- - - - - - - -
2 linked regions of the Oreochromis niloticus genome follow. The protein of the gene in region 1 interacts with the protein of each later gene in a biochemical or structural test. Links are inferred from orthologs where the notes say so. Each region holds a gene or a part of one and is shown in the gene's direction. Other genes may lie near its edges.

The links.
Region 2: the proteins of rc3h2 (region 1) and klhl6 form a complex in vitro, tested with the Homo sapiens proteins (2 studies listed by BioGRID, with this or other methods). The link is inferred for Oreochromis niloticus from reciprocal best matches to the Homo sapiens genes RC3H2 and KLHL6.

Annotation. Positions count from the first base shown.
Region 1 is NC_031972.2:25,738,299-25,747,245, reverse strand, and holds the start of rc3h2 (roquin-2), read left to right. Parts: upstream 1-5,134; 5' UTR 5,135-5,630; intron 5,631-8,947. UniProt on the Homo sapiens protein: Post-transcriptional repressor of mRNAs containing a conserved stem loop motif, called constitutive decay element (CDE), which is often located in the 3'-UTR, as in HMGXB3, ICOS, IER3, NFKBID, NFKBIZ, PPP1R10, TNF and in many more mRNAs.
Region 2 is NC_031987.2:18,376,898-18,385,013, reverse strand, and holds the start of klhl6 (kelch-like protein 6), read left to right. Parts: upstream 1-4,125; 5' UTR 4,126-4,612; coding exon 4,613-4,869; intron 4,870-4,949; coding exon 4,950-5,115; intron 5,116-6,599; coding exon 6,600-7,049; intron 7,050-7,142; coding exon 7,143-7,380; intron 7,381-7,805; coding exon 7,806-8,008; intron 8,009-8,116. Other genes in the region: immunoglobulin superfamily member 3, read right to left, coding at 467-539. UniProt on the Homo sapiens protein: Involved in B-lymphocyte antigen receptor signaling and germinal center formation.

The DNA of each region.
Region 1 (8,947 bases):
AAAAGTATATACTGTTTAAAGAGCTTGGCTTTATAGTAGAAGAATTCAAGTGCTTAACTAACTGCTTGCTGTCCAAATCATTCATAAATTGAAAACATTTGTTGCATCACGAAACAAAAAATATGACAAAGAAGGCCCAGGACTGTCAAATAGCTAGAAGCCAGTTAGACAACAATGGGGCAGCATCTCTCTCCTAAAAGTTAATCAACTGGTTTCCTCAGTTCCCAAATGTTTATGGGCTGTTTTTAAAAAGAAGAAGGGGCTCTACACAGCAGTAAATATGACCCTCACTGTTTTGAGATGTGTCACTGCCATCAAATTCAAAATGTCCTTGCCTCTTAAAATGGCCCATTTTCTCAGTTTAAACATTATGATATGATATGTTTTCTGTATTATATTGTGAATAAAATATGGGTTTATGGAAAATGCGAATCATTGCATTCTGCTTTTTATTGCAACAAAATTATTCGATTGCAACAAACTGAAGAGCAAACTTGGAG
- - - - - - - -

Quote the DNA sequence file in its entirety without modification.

2 linked regions of the Oreochromis niloticus genome follow. The protein of the gene in region 1 interacts with the protein of each later gene in a biochemical or structural test. Links are inferred from orthologs where the notes say so. Each region holds a gene or a part of one and is shown in the gene's direction. Other genes may lie near its edges.

The links.
Region 2: the proteins of rc3h2 (region 1) and klhl6 form a complex in vitro, tested with the Homo sapiens proteins (2 studies listed by BioGRID, with this or other methods). The link is inferred for Oreochromis niloticus from reciprocal best matches to the Homo sapiens genes RC3H2 and KLHL6.

Annotation. Positions count from the first base shown.
Region 1 is NC_031972.2:25,738,299-25,747,245, reverse strand, and holds the start of rc3h2 (roquin-2), read left to right. Parts: upstream 1-5,134; 5' UTR 5,135-5,630; intron 5,631-8,947. UniProt on the Homo sapiens protein: Post-transcriptional repressor of mRNAs containing a conserved stem loop motif, called constitutive decay element (CDE), which is often located in the 3'-UTR, as in HMGXB3, ICOS, IER3, NFKBID, NFKBIZ, PPP1R10, TNF and in many more mRNAs.
Region 2 is NC_031987.2:18,376,898-18,385,013, reverse strand, and holds the start of klhl6 (kelch-like protein 6), read left to right. Parts: upstream 1-4,125; 5' UTR 4,126-4,612; coding exon 4,613-4,869; intron 4,870-4,949; coding exon 4,950-5,115; intron 5,116-6,599; coding exon 6,600-7,049; intron 7,050-7,142; coding exon 7,143-7,380; intron 7,381-7,805; coding exon 7,806-8,008; intron 8,009-8,116. Other genes in the region: immunoglobulin superfamily member 3, read right to left, coding at 467-539. UniProt on the Homo sapiens protein: Involved in B-lymphocyte antigen receptor signaling and germinal center formation.

The DNA of each region.
Region 1 (8,947 bases):
AAAAGTATATACTGTTTAAAGAGCTTGGCTTTATAGTAGAAGAATTCAAGTGCTTAACTAACTGCTTGCTGTCCAAATCATTCATAAATTGAAAACATTTGTTGCATCACGAAACAAAAAATATGACAAAGAAGGCCCAGGACTGTCAAATAGCTAGAAGCCAGTTAGACAACAATGGGGCAGCATCTCTCTCCTAAAAGTTAATCAACTGGTTTCCTCAGTTCCCAAATGTTTATGGGCTGTTTTTAAAAAGAAGAAGGGGCTCTACACAGCAGTAAATATGACCCTCACTGTTTTGAGATGTGTCACTGCCATCAAATTCAAAATGTCCTTGCCTCTTAAAATGGCCCATTTTCTCAGTTTAAACATTATGATATGATATGTTTTCTGTATTATATTGTGAATAAAATATGGGTTTATGGAAAATGCGAATCATTGCATTCTGCTTTTTATTGCAACAAAATTATTCGATTGCAACAAACTGAAGAGCAAACTTGGAG